Exudation of whey from cheese during storage : a thesis presented in partial fulfilment of the requirements for the degree of Doctor of Philosophy in Food Technology at Massey University

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Massey University
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Cheeses of low pH, such as Feta, Blue, Cream and Cheshire, often exude whey after manufacture. This exudation lowers the yield and reduces product acceptability. Virtually no scientific study has been undertaken on this subject. Investigations were therefore undertaken to determine the factors affecting exudation and to elucidate the underlying mechanism. Cream cheese made by the hot-pack method and recombined Feta cheese made by the traditional method, representing unripened and ripened varieties of cheese respectively, were studied. In Cream cheese the amount of exudate increased with decreased protein to fat (P /F) ratio, decreased homogenisation pressure, decreased pasteurisation temperature, decreased pH at cooking, decreased cooking temperature, increased storage temperature and increased storage time. Within the selected limits of variation of P /F ratio, fat did not affect exudation. However, an increase of moisture in non-fat substance resulted in an increased amount of exudate . The effect of homogenisation pressure appears to be due to the increase in the fat globule surface area and the increase in the coating of fat globule with casein. The partial heat-denaturation of the whey proteins in the cheesemilk was effective in reducing the rate of exudation, possibly due to the complex formation between 13-lactoglobulin and K-casein that prevented fusion of casein micelles. Residual lactose and pH did not change, and proteolysis was not detected up to 16 weeks in Cream cheese stored at 5 · C. It is concluded that exudation from Cream cheese does not occur due to any gross chemical changes during storage. Manufacture of Feta cheese involved the use of recombined cow's milk and vacuum packaging of cheese after brining. A storage study of Feta cheese up to 6 months showed steady proteolysis, slow metabolism of residual lactose and a gradual decrease of pH. The water activity of the cheese depended on the salt-in-moisture concentration. In Feta cheese the amount of exudate increased with increased P /F ratio, i ncreased pH at draining, increased residual rennet, packaging cheese without vacuum, increased storage temperature and increased storage time. Variation of priming time, with a constant curd pH at draining, did not affect exudation. Unlike Cream cheese, an increase in protein and a decrease in fat content in Feta correlated with increase in the amount of exudate. The effects of change in pH and calcium (within a range expected in normal Feta) on exudation were minor. Homogenisation was effective in reducing the rate of exudation in Feta cheese. However, a variation in the homogenisation pressure had no effect. The type of material adsorbed to the fat globule surface influences syneresis during manufacture as well as subsequent exudation during storage. The effect of a reduction in the size of fat globules on exudation appears to be less important. In Feta cheese the incorporation of heat-denatured whey proteins did not affect exudation. However, there was a substantial increase in yield. Proteolysis is the dominant factor affecting exudation. Its influence is apparently due to the disintegration of the casein network and the release of water physically held in the capillaries. Exudation is also substantially influenced by the gradient in NaCl concentration in Feta cheese following brining. Denaturation of whey proteins in Cream cheese; and homogenisation, controlled proteolysis, decreased salt gradient, use of vacuum packaging in Feta cheese appear to be the main factors available for reducing the extent of exudation. Based on the findings of the investigation a hypothesis is proposed to explain the exudation from cheeses.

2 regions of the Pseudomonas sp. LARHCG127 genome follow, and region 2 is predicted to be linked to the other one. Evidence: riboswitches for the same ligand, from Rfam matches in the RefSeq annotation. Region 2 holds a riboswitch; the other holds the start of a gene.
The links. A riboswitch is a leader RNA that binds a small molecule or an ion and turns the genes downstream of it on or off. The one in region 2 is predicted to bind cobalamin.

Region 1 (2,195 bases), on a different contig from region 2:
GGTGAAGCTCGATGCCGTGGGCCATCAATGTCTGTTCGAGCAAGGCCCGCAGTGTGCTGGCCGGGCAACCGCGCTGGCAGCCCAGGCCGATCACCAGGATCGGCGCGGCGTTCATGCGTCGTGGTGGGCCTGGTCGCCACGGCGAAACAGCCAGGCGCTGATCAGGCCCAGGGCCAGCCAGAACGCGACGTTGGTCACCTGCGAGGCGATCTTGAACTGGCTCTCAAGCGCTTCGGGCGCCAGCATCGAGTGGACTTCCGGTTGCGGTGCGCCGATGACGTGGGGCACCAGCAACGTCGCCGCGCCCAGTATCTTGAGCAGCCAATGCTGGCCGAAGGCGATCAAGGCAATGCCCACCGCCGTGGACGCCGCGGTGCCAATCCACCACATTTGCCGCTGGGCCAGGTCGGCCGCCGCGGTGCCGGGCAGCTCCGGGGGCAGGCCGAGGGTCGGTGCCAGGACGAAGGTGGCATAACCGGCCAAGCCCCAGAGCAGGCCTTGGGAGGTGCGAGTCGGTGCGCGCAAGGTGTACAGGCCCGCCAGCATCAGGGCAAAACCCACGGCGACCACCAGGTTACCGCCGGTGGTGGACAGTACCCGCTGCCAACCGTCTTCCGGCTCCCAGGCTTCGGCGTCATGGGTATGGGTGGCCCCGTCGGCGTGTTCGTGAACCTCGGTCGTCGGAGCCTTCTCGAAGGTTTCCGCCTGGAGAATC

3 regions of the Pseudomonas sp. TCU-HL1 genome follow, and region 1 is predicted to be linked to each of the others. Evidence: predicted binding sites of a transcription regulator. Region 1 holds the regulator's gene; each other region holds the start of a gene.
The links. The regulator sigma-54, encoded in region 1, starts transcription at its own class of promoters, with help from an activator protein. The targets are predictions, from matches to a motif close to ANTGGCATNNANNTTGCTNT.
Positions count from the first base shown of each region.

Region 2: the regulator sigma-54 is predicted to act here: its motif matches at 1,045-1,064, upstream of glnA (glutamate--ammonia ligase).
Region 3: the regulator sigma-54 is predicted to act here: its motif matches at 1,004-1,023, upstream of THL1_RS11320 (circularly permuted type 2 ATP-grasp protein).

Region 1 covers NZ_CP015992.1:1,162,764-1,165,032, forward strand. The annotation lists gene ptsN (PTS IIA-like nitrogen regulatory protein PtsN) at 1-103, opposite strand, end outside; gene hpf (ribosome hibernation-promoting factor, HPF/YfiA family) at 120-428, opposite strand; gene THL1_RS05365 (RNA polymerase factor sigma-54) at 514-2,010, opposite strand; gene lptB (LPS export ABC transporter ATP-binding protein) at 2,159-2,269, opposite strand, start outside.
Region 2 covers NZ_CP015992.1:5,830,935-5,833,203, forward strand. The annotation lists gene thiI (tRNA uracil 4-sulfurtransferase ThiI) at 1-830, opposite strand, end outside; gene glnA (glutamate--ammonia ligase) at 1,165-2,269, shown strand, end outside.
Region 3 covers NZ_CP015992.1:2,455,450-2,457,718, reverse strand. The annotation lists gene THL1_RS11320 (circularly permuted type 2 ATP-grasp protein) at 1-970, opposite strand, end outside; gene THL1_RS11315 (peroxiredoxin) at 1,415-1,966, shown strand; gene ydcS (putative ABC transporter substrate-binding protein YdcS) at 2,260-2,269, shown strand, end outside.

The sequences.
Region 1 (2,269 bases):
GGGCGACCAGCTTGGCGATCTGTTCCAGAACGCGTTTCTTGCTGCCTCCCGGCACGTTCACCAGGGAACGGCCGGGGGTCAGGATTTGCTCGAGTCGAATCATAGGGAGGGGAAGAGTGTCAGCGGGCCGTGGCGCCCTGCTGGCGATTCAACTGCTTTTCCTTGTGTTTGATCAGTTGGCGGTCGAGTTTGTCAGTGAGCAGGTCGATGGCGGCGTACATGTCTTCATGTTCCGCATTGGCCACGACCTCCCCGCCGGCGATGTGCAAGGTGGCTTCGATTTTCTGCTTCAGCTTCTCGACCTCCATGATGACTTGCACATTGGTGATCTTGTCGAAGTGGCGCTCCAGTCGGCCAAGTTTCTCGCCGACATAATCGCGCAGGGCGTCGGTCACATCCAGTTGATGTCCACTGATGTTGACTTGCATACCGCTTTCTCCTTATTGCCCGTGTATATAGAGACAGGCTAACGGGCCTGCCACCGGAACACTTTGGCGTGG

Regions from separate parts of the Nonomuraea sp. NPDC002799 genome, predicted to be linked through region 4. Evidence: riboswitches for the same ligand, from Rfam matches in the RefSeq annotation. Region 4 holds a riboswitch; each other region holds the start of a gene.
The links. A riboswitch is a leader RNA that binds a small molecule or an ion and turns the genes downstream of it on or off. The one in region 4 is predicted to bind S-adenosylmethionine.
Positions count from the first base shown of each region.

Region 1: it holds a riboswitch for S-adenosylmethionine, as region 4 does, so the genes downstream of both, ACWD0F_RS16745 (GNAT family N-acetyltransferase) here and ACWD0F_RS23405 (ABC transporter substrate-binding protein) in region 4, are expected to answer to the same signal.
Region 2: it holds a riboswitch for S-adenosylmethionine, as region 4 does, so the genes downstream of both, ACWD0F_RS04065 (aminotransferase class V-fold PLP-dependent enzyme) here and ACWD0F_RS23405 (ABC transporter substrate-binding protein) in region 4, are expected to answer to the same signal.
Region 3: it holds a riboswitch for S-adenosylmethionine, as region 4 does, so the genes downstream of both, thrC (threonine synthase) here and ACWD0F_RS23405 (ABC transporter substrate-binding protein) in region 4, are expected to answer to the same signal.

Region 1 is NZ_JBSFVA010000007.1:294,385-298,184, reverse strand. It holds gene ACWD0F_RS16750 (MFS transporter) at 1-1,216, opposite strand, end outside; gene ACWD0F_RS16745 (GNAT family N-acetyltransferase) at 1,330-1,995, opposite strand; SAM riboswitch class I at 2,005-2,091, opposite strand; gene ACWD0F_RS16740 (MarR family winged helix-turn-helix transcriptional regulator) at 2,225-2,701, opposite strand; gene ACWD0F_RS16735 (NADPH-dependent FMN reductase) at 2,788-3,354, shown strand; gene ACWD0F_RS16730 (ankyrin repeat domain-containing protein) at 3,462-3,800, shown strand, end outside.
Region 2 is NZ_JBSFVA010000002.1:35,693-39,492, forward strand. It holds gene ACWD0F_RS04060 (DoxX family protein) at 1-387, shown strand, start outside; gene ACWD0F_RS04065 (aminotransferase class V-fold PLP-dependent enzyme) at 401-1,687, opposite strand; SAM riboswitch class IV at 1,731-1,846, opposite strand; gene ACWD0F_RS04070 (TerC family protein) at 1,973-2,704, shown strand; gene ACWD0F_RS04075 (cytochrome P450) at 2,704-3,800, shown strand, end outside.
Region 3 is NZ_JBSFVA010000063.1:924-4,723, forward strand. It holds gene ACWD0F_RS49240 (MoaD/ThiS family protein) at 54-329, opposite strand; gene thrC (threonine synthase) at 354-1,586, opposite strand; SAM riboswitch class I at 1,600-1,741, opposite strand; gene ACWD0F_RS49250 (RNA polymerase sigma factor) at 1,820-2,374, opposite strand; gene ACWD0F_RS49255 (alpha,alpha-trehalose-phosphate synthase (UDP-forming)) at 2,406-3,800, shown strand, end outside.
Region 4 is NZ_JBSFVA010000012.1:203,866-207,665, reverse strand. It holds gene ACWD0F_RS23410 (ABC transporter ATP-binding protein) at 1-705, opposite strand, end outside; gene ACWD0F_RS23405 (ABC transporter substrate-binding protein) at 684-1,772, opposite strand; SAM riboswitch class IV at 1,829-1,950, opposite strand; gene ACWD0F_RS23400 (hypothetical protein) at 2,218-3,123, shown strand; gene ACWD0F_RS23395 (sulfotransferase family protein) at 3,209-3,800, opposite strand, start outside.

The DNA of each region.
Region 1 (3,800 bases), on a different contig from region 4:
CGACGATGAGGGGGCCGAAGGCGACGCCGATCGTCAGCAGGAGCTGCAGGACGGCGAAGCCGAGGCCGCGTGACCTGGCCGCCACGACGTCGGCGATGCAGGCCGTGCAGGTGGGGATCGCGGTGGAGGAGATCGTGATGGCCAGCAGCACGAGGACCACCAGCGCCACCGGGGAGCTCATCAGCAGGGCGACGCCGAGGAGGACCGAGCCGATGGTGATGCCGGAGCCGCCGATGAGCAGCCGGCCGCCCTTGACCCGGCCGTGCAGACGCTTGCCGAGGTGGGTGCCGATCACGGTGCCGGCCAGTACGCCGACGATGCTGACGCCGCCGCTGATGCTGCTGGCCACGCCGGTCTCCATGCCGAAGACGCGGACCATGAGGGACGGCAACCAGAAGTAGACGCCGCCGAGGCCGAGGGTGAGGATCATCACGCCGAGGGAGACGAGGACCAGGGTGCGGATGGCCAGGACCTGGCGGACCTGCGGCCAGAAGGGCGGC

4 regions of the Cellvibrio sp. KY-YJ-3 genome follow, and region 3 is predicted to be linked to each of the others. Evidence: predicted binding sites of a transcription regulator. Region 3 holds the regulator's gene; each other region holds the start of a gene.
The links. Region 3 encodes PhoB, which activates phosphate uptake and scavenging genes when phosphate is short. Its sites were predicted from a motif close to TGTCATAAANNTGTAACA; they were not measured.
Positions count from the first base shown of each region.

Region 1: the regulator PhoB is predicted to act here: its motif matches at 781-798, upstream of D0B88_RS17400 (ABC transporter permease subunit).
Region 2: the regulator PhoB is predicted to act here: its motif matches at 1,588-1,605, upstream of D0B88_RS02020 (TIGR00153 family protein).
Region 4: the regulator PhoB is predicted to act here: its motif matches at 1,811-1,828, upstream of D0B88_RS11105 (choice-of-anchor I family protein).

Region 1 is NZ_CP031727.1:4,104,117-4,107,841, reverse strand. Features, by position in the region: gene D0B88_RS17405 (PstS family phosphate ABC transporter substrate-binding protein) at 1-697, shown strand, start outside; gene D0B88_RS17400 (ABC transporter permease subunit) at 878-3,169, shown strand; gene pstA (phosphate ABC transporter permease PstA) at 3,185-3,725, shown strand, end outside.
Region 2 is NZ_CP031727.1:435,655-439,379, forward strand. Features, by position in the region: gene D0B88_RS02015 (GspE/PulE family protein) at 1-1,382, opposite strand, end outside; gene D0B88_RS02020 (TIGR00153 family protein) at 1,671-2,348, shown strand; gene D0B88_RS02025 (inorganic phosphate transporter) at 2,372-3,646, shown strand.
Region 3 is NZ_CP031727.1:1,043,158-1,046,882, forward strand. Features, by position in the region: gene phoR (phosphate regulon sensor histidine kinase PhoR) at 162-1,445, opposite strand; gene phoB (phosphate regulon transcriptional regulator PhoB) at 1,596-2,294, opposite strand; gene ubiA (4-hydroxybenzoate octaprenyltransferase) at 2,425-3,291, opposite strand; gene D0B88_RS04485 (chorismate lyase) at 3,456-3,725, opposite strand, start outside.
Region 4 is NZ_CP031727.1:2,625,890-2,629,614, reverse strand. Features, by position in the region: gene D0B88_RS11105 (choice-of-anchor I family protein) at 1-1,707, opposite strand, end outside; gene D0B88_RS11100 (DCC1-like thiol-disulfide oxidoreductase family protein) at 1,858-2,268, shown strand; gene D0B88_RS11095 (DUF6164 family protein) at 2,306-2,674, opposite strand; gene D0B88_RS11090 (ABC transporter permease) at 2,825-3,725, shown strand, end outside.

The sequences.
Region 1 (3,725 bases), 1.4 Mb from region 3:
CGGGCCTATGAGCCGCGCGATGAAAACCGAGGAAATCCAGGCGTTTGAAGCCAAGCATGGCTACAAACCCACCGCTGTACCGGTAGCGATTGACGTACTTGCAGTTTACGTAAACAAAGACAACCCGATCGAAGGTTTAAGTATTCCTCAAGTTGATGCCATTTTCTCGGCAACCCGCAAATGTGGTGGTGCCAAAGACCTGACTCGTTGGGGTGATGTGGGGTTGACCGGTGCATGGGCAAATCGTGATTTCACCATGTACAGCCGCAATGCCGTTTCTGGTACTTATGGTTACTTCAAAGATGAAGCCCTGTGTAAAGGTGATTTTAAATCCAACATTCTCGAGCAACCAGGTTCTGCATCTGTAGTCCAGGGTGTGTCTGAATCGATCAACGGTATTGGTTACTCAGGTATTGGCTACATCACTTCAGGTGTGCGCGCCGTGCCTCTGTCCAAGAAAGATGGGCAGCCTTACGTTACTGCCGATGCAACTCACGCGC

Whey, Cheese storage